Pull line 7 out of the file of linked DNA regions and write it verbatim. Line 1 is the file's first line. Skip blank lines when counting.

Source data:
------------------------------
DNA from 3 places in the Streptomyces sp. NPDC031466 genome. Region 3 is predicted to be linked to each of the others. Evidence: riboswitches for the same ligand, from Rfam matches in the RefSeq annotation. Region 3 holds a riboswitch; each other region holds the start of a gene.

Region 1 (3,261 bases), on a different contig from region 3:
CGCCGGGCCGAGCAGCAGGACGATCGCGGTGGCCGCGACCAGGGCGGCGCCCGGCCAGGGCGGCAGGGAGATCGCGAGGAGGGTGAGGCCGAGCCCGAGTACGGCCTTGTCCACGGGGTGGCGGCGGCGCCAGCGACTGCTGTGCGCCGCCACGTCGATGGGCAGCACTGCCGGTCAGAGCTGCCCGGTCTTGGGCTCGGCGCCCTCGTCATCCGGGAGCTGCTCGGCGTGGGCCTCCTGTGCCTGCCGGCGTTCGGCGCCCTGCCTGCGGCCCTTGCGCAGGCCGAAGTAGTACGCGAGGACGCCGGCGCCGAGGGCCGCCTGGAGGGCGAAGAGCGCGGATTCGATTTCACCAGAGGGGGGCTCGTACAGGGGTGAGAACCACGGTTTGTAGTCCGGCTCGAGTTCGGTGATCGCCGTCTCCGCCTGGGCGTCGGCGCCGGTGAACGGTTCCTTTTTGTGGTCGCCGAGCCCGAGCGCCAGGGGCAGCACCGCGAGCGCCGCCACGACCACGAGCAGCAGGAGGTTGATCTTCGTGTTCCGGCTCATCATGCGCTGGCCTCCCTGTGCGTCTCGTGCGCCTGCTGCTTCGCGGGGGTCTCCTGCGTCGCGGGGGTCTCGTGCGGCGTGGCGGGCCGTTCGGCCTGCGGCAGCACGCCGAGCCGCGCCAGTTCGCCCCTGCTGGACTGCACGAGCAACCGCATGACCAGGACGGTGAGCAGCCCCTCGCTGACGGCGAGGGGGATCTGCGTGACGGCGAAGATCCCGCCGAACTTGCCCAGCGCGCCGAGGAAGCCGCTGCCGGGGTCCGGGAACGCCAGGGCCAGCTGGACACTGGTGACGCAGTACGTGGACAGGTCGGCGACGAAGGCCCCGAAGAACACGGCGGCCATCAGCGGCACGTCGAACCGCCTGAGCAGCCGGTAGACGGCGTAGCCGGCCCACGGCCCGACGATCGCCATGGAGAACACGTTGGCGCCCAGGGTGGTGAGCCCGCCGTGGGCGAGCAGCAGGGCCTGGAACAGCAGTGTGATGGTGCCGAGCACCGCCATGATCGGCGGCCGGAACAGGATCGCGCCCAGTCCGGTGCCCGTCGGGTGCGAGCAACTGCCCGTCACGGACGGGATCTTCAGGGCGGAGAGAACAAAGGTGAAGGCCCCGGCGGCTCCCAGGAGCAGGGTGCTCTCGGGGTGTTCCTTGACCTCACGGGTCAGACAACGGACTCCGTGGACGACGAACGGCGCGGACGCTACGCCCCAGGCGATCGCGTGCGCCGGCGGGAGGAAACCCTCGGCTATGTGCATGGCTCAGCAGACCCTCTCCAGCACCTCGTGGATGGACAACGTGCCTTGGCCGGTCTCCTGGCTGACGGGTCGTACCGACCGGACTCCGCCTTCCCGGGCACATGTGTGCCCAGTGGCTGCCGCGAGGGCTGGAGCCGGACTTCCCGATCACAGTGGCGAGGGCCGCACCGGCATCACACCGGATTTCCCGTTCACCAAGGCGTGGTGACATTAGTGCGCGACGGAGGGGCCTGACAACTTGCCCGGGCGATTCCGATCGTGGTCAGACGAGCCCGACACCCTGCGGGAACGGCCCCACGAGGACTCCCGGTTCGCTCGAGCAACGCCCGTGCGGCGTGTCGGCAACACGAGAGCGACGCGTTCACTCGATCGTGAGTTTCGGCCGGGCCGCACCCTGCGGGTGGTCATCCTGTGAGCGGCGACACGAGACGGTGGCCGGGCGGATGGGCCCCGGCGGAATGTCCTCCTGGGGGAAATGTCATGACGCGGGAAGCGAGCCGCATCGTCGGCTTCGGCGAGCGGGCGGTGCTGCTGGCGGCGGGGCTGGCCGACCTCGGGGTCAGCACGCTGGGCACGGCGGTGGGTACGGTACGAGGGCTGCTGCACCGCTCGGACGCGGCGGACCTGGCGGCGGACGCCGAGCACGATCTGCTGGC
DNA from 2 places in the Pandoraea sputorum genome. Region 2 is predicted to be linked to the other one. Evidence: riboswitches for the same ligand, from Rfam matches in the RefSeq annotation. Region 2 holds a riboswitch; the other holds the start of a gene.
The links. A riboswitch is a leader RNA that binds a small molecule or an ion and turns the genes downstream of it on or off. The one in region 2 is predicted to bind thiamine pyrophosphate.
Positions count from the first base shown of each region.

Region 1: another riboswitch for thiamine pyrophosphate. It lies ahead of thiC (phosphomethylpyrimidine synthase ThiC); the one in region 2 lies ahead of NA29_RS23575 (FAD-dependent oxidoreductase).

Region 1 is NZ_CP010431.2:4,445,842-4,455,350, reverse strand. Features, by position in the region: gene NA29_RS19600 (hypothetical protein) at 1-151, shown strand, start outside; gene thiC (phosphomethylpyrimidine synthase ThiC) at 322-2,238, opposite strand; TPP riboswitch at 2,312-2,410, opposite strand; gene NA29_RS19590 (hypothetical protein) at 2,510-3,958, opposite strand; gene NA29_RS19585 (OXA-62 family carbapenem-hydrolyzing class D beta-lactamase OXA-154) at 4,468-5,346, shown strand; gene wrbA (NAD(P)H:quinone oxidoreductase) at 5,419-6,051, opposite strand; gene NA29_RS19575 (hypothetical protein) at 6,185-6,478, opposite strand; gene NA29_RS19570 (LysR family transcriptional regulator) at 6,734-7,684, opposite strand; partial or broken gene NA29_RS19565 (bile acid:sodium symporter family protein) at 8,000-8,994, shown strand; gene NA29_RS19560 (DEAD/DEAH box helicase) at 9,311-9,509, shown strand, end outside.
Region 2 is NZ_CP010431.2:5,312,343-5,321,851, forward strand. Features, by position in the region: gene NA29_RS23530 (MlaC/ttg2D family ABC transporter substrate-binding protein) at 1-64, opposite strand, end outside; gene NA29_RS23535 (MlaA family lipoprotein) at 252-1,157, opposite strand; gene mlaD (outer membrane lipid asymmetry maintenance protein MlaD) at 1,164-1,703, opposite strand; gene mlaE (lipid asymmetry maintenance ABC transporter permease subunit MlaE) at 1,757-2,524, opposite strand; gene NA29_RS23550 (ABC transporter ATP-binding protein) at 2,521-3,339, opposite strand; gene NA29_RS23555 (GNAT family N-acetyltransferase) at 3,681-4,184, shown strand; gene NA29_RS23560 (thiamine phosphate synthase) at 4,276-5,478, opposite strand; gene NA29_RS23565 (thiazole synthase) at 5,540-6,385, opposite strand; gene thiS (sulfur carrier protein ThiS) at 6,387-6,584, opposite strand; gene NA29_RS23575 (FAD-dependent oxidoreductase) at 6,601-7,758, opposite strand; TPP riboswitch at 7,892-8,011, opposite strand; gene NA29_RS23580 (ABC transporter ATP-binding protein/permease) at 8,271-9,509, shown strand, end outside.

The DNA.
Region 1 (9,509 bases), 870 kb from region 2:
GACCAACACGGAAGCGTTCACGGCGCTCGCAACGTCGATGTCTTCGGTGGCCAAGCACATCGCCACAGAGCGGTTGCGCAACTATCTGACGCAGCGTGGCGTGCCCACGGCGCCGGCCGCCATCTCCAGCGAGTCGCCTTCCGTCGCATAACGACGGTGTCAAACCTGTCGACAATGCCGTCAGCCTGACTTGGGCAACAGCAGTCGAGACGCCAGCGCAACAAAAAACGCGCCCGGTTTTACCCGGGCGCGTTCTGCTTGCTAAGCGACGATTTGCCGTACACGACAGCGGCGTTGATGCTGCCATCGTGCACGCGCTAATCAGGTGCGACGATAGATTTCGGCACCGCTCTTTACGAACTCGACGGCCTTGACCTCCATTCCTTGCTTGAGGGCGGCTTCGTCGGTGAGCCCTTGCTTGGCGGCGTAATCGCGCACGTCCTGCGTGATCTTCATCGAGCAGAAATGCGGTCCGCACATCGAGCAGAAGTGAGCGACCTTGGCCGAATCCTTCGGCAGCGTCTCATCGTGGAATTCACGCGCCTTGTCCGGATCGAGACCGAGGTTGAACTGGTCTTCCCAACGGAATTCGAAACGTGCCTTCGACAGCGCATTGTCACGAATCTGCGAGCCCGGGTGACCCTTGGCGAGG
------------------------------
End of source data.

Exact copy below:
Region 1: another riboswitch for thiamine pyrophosphate. It lies ahead of thiC (phosphomethylpyrimidine synthase ThiC); the one in region 2 lies ahead of NA29_RS23575 (FAD-dependent oxidoreductase).